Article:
In our family we all understand Aspergers very well. People with Aspergers have poor social skills, but they have good traits, too: My son with Aspergers is very very smart. He can memorize anything. We talk about how that is a trait of people with Aspergers. We talk about how people with Aspergers can’t lie. I try to tell him a lot how much I appreciate that.

    3. The parent and the child can share quirks. And laugh about it.
    Often my son and I will have similar problems. For example I don’t feel heat like other people, so I get burnt a lot (I have burn marks on my arms). He doesn’t feel cold so he gets nearly frostbitten a lot (he has marks of early frostbite on his hands if I’m not careful to remind him about the winter cold.) As a family we laugh about that because it’s weird, and so different than everyone else.

    4. Everyone can work on the problems together. In the open.
    What works really well is that we are clear that he’s not the only one who has it. When I tell him “You have to stop talking when you’re nervous. You say inappropriate things.” I can also tell him, “When Dad tells me to stop talking, I stop. I don’t think about arguing with him. And you need to do the same thing. Neither of us are good at knowing when to stop talking.” That softens the blow for him because we are both doing it.

    5. It gets much worse for adults. So start coping now.
    Your son looks artificially normal right now because he has a very controlled environment. Most of Aspergers is about not being able to cope with unanticipated things in life. It’s important to put your son (and the Asperger parent) into situations that are difficult so everyone can learn from them.

    Also, remember that you are able to isolate yourself from most of the world because of your unique homelike situation. But your son is not likely to be able to do that as an adult. You need to prepare him for that so he doesn’t implode from stress.

    6. Talk matter-of-factly about Aspergers. Like sex.
    If you make a big deal out of saying the world “oral sex” then it’ll be a huge deal and no one will feel okay talking about it. Same with Aspgergers. Just talk about it as part of life. Some people are fat. Some people are not very smart. Some people have Aspergers. Whatever. Everyone has something that is hard for them that they have to work on. Talk about that, too. Point out weaknesses of neurotypicals so your son sees everyone has a weakness.

    7. Give him hope.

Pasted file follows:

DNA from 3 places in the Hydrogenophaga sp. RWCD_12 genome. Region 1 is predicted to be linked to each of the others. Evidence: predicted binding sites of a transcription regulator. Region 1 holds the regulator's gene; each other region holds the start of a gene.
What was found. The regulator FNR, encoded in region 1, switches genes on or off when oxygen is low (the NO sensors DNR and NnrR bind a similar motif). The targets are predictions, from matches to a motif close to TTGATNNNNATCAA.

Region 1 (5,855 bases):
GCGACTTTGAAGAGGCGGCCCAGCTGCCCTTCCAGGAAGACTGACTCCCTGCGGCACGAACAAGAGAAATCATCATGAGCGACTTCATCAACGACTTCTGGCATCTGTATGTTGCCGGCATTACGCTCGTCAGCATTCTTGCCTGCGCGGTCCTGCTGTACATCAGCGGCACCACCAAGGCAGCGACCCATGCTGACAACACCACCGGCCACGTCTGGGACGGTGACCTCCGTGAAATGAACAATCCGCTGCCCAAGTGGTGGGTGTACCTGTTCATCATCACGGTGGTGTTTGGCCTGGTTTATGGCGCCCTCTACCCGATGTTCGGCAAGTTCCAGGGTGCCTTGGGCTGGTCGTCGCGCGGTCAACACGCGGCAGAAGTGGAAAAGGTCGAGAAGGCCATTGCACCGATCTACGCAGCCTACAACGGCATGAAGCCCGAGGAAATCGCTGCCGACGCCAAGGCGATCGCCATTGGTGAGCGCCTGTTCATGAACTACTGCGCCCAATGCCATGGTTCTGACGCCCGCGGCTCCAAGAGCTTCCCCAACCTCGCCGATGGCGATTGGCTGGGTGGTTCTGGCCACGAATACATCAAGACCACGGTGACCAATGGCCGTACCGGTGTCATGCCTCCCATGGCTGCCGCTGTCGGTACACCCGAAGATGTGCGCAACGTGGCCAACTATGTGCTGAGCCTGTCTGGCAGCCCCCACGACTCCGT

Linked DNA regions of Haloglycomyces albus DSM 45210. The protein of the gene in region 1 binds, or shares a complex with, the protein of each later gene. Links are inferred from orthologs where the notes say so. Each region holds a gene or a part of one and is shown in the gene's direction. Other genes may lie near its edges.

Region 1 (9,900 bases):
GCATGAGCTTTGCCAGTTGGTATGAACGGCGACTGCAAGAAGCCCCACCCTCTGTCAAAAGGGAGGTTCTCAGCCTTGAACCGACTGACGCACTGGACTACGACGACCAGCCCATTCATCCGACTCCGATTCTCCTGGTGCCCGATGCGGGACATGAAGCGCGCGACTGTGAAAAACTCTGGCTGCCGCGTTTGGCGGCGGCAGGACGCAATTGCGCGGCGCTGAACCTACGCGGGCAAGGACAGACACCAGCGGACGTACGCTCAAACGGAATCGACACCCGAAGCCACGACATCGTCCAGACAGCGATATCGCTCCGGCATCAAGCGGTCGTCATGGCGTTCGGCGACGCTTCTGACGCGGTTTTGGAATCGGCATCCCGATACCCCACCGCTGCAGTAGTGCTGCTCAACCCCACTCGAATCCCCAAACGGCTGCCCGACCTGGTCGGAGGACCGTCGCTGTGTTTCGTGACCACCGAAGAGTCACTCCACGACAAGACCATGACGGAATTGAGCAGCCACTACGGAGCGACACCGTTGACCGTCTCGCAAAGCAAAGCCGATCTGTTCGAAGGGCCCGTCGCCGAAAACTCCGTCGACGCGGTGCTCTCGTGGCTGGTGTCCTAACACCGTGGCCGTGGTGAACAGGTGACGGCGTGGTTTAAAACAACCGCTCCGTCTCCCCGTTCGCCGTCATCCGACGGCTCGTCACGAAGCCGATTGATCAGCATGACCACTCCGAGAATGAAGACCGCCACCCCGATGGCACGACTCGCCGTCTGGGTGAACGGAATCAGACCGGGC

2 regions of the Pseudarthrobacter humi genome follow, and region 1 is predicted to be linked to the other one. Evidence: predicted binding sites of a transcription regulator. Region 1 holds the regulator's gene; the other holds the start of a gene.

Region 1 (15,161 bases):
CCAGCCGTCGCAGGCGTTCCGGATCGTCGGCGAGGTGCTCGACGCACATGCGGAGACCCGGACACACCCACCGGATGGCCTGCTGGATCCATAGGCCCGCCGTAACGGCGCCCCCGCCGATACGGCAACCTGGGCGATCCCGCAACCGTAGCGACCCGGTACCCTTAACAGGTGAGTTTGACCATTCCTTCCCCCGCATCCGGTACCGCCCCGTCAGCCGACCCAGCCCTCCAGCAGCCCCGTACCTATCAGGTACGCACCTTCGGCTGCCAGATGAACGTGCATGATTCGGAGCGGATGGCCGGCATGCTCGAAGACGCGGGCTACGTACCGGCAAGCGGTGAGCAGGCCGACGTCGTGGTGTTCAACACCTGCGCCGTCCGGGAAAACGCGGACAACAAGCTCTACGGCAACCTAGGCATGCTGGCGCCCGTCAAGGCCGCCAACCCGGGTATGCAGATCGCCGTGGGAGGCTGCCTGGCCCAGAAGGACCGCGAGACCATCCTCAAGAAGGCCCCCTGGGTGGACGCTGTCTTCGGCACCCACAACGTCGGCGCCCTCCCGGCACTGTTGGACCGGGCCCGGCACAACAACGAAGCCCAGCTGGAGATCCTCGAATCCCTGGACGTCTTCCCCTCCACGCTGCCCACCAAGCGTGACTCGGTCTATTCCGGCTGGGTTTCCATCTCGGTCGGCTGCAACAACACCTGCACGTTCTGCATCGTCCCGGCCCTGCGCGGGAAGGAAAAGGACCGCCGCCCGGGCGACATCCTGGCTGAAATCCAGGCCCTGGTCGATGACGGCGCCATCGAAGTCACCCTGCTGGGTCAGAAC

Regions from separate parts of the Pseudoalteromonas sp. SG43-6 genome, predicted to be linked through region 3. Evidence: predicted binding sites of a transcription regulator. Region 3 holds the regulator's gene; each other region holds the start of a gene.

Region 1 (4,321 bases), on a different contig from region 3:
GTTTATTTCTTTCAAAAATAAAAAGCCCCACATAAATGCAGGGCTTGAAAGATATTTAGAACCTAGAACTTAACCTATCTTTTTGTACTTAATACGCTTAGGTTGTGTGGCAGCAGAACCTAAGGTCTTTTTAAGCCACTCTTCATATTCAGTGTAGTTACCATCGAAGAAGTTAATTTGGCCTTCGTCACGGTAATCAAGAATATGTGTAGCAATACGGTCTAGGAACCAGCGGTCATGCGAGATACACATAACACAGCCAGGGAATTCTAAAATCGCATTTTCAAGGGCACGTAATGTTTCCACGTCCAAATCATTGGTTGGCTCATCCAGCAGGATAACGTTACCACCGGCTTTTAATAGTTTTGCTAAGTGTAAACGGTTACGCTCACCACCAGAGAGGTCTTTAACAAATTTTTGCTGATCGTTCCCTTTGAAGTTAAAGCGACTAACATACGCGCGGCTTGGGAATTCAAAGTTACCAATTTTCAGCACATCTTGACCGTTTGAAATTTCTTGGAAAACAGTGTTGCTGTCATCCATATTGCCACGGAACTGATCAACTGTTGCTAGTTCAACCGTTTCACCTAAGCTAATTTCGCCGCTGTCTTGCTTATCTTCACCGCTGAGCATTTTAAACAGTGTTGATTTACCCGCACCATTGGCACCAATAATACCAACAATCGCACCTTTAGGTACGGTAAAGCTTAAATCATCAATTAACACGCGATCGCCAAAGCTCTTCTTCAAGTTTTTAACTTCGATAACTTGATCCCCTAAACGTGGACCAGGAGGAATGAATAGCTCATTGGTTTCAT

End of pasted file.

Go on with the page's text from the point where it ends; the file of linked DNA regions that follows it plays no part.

People outgrow a lot of Aspergers traits because social skills can be learned, as in memorized, but it takes time. I wish someone could have explained to me that I was socially about five – seven years behind my peers. It would have made sense to me. (I played with much younger kids for most of my life anyway.) And I would have understood that eventually I’d catch up — in my 30s. That would have encouraged me.

    I hope this helps. And I hope you start talking to your son right away. Also, remember that the more isolated he is from things that are difficult for him to more surprising this conversation will be. Isolation is not good. It’s bad for learning.

    Good luck!
    Penelope

    • Anonymous
      Anonymous says:

      Penelope, thank you for your answer! I will start the conversation today. And your words about isolation will be a beacon for me. Isolation is indeed my default preference. Now that I truly recognize this tendency to isolate, and as I identify Aspergers in myself (and my father, for that matter), I actually feel empowered. So many long-standing issues and old hurts are actually making sense, and I can let some of it finally fall away. And I can move on, and start challenging myself. Moving forward to make choices that put us out there more.

      Thank you again for your time and guidance. Your work is a huge help. I truly appreciate it.

      • Haddayr Copley-Woods
        Haddayr Copley-Woods says:

        It horrifies me that your doctor gave you this advice: to immerse him with neurotypicals and to try to ape their behavior! It horrifies me that he thought there was no point in identifying as an Aspie (or autistic). My son is autistic and he KNOWS he’s different. To not attempt to instill pride in him would have been awful. I think you are a REALLY good parent for asking this question and for advocating for your kid, and for home schooling. (I also think the early intervention stuff probably helped him more than you know — not necessarily to pretend to be neurotyical, but to dull the constant assault of the world, a bit). Props to you. I’m sure you’ll handle this the right way. Can I add to this advice and suggest your son look at the web site for Aspies called wrong planet.net? It’s a social networking site specifically for people on the spectrum. I also found peers for my kid at science fiction conventions; nobody thinks he’s weird for wanting to play Magic: The Gathering for hours on end there. Good luck to you, and to him.